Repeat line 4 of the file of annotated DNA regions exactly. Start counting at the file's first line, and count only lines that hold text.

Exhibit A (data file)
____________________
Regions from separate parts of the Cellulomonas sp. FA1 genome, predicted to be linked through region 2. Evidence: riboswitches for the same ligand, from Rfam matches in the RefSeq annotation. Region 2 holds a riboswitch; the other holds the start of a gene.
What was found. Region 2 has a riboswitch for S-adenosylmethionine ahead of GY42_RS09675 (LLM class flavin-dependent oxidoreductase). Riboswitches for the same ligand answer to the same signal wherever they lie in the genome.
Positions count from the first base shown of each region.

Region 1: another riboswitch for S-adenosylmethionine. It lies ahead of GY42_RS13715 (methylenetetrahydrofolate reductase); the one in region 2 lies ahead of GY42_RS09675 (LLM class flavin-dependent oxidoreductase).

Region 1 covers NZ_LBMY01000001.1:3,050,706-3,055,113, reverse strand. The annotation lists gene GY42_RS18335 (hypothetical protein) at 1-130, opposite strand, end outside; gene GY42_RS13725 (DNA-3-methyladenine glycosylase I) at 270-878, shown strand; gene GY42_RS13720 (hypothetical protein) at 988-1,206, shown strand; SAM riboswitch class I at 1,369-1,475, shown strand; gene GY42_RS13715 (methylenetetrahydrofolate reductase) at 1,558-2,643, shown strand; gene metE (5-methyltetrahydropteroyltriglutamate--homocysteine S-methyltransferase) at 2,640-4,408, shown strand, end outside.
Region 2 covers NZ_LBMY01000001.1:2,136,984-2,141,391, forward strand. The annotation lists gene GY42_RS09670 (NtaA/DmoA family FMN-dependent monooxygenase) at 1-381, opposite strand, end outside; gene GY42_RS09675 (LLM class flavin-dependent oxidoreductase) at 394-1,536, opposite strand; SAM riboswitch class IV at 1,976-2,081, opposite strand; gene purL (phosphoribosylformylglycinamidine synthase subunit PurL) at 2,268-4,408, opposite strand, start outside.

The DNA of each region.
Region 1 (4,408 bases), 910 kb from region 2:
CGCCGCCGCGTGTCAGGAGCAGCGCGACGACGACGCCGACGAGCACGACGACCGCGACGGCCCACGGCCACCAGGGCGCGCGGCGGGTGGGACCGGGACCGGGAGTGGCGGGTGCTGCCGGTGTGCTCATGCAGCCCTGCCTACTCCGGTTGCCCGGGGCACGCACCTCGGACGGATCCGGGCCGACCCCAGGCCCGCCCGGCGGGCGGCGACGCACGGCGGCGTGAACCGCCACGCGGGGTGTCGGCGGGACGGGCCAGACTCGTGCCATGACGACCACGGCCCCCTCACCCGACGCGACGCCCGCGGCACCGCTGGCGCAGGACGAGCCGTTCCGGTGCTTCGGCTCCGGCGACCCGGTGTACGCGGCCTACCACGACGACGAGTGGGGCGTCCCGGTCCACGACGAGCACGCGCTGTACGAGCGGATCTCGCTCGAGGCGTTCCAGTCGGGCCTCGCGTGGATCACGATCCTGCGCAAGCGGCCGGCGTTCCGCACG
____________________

Region 1: another riboswitch for S-adenosylmethionine. It lies ahead of GY42_RS13715 (methylenetetrahydrofolate reductase); the one in region 2 lies ahead of GY42_RS09675 (LLM class flavin-dependent oxidoreductase).